Recently I started using an FTDI FT232H in FT245 synchronous FIFO mode with an Intel MAX10 FPGA. I am using an FT232R based USB Blaster (Not a USB Blaster II, this is an older Altera USB Blaster, Terasic USB Blaster or another clone). Unfortunately when Quartus looks for programming devices it fails if it sees the FT232H first and the FT232H is in use by another program.
Hopefully this helps someone out as I see forum posts on the internet asking about this problem dating back to 2005 and past fixes do not seem to work in Windows 10 anymore.
Previously, I wrote about the Cypress PSoC5LP microcontroller that I have been playing with. The CY8C5888LTI-LP097 on the CY8CKIT-059 dev-kit can be used to make a very crude radio transmitter. Today I will be explaining how to make some simple transmissions from a PSoC to a computer equipped with an RTL-SDR and SDR# acting as our radio receiver. We will be using configurable digital hardware to create the transmitter.
NOTE: If you decide to recreate my experiment, you should take a look at your country’s regulations for radio communicating devices. For example, the FCC in the United States allows hobbyists to create and operate up to 5 low power devices without a license as long as you follow some rules. Still, be responsible and don’t operate this for any longer then you need to know it works.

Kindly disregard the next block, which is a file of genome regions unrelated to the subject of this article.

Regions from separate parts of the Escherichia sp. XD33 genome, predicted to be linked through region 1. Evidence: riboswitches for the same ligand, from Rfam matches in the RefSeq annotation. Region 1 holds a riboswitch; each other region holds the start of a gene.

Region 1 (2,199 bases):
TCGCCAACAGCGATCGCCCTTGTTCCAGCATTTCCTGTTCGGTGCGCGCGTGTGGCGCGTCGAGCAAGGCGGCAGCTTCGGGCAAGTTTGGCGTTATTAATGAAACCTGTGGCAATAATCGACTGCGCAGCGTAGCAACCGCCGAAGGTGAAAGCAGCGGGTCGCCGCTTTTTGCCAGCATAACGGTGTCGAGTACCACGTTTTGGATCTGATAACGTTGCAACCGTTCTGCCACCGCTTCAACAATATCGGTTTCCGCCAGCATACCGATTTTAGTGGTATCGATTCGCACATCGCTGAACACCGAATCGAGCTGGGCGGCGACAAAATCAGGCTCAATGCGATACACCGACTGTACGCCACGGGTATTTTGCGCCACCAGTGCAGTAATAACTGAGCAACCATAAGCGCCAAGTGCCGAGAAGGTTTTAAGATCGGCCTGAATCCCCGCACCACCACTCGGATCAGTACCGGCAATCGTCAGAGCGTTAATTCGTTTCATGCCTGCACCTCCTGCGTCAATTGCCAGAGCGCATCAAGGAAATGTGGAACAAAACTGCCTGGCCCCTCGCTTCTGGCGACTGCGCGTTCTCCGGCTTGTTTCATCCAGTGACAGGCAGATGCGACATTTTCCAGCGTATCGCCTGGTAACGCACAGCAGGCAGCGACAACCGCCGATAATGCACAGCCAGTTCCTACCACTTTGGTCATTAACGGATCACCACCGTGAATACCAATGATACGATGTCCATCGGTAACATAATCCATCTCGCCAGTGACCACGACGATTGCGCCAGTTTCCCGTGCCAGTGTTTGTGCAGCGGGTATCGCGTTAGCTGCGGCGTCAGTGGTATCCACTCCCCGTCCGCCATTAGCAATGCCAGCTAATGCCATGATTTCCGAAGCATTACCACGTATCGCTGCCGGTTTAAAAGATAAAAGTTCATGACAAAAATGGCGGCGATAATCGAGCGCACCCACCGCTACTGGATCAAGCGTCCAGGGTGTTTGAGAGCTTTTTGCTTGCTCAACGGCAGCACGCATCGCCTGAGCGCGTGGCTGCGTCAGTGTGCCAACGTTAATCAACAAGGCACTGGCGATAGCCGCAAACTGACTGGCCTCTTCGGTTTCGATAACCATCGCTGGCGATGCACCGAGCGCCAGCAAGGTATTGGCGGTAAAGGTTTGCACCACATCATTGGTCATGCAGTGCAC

I recently picked up a Cypress CY8CKIT-059 to play with for about $10 from Mouser. The kit contains a CY8C5888LTI-LP097 chip that features an ARM Cortex M3 that can run up to 80 Mhz, pretty run of the mill. However, the chip also features a small amount of CPLD resources and configurable datapaths that can be used to implement any digital logic that you can fit in. Cypress calls these blocks universal digital blocks. You can implement your own logic blocks in Verilog or use Cypress’s IP cores that are included with PSoC Creator. The idea is to avoid predefining how many UART, I2C, SPI or other interfaces to include which gives you more freedom to choose the combinations of peripherals you need rather than using pin muxes like on Microchip PIC’s and Atmel AVR’s for example. With the PSoC 5LP you can have 5 UARTs if you wanted and you can put those UARTs on any GPIO pin you want.